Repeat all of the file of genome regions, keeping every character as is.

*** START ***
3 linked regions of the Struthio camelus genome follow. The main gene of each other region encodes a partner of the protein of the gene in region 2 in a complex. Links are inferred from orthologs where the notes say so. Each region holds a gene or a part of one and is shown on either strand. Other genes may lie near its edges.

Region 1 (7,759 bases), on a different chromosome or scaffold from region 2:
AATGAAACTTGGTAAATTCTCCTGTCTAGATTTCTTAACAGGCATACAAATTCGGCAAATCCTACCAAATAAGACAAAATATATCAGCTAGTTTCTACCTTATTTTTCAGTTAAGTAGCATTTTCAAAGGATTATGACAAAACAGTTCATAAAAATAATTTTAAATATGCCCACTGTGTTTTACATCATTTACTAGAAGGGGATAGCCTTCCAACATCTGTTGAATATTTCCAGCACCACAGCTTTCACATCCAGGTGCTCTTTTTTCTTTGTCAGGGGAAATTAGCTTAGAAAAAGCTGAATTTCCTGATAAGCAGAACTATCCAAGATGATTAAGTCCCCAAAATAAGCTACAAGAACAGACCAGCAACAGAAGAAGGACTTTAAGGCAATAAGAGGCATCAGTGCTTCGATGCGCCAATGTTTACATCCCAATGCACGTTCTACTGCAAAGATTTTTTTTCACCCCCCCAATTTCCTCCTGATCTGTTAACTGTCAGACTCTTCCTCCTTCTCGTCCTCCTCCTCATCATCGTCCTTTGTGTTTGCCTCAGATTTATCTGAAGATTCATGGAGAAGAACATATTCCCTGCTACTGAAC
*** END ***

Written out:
3 linked regions of the Struthio camelus genome follow. The main gene of each other region encodes a partner of the protein of the gene in region 2 in a complex. Links are inferred from orthologs where the notes say so. Each region holds a gene or a part of one and is shown on either strand. Other genes may lie near its edges.

Region 1 (7,759 bases), on a different chromosome or scaffold from region 2:
AATGAAACTTGGTAAATTCTCCTGTCTAGATTTCTTAACAGGCATACAAATTCGGCAAATCCTACCAAATAAGACAAAATATATCAGCTAGTTTCTACCTTATTTTTCAGTTAAGTAGCATTTTCAAAGGATTATGACAAAACAGTTCATAAAAATAATTTTAAATATGCCCACTGTGTTTTACATCATTTACTAGAAGGGGATAGCCTTCCAACATCTGTTGAATATTTCCAGCACCACAGCTTTCACATCCAGGTGCTCTTTTTTCTTTGTCAGGGGAAATTAGCTTAGAAAAAGCTGAATTTCCTGATAAGCAGAACTATCCAAGATGATTAAGTCCCCAAAATAAGCTACAAGAACAGACCAGCAACAGAAGAAGGACTTTAAGGCAATAAGAGGCATCAGTGCTTCGATGCGCCAATGTTTACATCCCAATGCACGTTCTACTGCAAAGATTTTTTTTCACCCCCCCAATTTCCTCCTGATCTGTTAACTGTCAGACTCTTCCTCCTTCTCGTCCTCCTCCTCATCATCGTCCTTTGTGTTTGCCTCAGATTTATCTGAAGATTCATGGAGAAGAACATATTCCCTGCTACTGAAC